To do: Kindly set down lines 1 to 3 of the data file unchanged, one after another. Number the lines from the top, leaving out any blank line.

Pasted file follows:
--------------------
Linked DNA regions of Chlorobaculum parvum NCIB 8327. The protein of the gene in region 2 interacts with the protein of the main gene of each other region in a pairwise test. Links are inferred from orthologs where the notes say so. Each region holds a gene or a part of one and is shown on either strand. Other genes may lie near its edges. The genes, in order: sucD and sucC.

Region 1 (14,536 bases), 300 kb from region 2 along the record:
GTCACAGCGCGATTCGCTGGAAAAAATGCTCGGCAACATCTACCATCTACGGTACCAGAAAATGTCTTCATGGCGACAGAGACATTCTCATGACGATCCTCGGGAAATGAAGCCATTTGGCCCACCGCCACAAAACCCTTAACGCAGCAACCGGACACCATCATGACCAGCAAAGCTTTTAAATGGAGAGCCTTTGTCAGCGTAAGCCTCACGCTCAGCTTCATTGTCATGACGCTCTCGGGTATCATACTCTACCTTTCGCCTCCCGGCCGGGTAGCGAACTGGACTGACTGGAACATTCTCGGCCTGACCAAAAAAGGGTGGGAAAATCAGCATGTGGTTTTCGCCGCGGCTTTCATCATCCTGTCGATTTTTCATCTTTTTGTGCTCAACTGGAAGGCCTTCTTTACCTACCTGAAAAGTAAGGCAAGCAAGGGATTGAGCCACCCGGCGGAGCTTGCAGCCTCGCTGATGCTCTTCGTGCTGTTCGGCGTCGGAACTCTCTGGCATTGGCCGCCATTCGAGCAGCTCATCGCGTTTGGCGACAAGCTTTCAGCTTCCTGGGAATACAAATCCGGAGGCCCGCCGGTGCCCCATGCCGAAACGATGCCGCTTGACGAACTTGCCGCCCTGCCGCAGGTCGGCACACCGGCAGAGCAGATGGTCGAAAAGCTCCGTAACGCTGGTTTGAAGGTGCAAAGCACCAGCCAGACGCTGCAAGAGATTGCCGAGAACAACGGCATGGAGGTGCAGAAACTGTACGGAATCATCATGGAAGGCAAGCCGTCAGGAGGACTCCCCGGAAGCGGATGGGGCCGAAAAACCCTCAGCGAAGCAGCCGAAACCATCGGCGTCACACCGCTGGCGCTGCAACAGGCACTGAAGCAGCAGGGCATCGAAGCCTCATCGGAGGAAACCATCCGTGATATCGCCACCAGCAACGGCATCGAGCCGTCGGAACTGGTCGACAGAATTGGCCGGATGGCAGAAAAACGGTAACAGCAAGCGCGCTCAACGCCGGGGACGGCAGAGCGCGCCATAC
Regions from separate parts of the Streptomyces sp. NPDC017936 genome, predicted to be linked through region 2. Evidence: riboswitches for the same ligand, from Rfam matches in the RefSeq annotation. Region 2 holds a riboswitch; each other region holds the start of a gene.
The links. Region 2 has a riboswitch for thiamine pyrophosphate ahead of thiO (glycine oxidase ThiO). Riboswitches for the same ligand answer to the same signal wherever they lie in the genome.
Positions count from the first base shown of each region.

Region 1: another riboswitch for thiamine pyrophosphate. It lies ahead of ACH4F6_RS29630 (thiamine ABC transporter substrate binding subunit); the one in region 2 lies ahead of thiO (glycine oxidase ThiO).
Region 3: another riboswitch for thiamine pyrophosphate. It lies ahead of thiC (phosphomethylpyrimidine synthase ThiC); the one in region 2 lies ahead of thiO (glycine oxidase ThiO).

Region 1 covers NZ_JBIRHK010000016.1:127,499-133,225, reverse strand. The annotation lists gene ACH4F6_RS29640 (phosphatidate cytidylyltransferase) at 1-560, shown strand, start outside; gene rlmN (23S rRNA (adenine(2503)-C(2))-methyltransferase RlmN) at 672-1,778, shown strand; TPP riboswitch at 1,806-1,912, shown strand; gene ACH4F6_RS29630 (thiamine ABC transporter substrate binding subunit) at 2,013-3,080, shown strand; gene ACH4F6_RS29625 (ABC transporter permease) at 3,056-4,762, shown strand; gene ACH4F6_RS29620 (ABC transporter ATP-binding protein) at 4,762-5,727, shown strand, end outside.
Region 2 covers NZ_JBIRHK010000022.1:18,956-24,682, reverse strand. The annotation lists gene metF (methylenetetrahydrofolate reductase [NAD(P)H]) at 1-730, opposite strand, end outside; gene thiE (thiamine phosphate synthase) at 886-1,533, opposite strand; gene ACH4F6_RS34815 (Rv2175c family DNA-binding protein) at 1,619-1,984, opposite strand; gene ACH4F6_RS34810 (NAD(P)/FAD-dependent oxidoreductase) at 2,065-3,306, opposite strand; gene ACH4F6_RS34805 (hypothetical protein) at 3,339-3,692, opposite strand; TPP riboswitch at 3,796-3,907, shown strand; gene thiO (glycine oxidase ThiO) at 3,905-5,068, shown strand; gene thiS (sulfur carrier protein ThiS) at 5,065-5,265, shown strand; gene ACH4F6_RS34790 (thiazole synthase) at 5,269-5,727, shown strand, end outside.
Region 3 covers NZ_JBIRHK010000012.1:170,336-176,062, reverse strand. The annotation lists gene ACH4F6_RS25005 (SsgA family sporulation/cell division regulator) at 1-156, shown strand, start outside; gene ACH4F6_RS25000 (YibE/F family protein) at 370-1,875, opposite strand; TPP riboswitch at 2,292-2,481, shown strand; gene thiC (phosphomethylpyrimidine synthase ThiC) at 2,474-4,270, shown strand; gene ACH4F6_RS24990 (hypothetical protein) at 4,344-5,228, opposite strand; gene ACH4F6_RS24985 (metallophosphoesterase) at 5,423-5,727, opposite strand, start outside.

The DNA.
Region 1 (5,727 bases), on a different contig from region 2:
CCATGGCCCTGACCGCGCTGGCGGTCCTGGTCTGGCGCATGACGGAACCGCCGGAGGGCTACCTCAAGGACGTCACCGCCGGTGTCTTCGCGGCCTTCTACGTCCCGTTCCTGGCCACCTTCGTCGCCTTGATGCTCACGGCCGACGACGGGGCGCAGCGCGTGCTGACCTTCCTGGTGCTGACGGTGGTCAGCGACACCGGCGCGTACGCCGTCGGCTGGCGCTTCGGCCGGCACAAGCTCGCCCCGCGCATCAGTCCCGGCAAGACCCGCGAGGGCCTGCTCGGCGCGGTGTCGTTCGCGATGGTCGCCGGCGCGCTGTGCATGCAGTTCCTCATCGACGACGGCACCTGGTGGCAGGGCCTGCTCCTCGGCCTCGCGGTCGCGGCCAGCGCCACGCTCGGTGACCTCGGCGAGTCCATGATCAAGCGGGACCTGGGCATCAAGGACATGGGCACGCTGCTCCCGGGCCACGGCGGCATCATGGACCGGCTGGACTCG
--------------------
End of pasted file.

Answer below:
Linked DNA regions of Chlorobaculum parvum NCIB 8327. The protein of the gene in region 2 interacts with the protein of the main gene of each other region in a pairwise test. Links are inferred from orthologs where the notes say so. Each region holds a gene or a part of one and is shown on either strand. Other genes may lie near its edges. The genes, in order: sucD and sucC.

Region 1 (14,536 bases), 300 kb from region 2 along the record:
GTCACAGCGCGATTCGCTGGAAAAAATGCTCGGCAACATCTACCATCTACGGTACCAGAAAATGTCTTCATGGCGACAGAGACATTCTCATGACGATCCTCGGGAAATGAAGCCATTTGGCCCACCGCCACAAAACCCTTAACGCAGCAACCGGACACCATCATGACCAGCAAAGCTTTTAAATGGAGAGCCTTTGTCAGCGTAAGCCTCACGCTCAGCTTCATTGTCATGACGCTCTCGGGTATCATACTCTACCTTTCGCCTCCCGGCCGGGTAGCGAACTGGACTGACTGGAACATTCTCGGCCTGACCAAAAAAGGGTGGGAAAATCAGCATGTGGTTTTCGCCGCGGCTTTCATCATCCTGTCGATTTTTCATCTTTTTGTGCTCAACTGGAAGGCCTTCTTTACCTACCTGAAAAGTAAGGCAAGCAAGGGATTGAGCCACCCGGCGGAGCTTGCAGCCTCGCTGATGCTCTTCGTGCTGTTCGGCGTCGGAACTCTCTGGCATTGGCCGCCATTCGAGCAGCTCATCGCGTTTGGCGACAAGCTTTCAGCTTCCTGGGAATACAAATCCGGAGGCCCGCCGGTGCCCCATGCCGAAACGATGCCGCTTGACGAACTTGCCGCCCTGCCGCAGGTCGGCACACCGGCAGAGCAGATGGTCGAAAAGCTCCGTAACGCTGGTTTGAAGGTGCAAAGCACCAGCCAGACGCTGCAAGAGATTGCCGAGAACAACGGCATGGAGGTGCAGAAACTGTACGGAATCATCATGGAAGGCAAGCCGTCAGGAGGACTCCCCGGAAGCGGATGGGGCCGAAAAACCCTCAGCGAAGCAGCCGAAACCATCGGCGTCACACCGCTGGCGCTGCAACAGGCACTGAAGCAGCAGGGCATCGAAGCCTCATCGGAGGAAACCATCCGTGATATCGCCACCAGCAACGGCATCGAGCCGTCGGAACTGGTCGACAGAATTGGCCGGATGGCAGAAAAACGGTAACAGCAAGCGCGCTCAACGCCGGGGACGGCAGAGCGCGCCATAC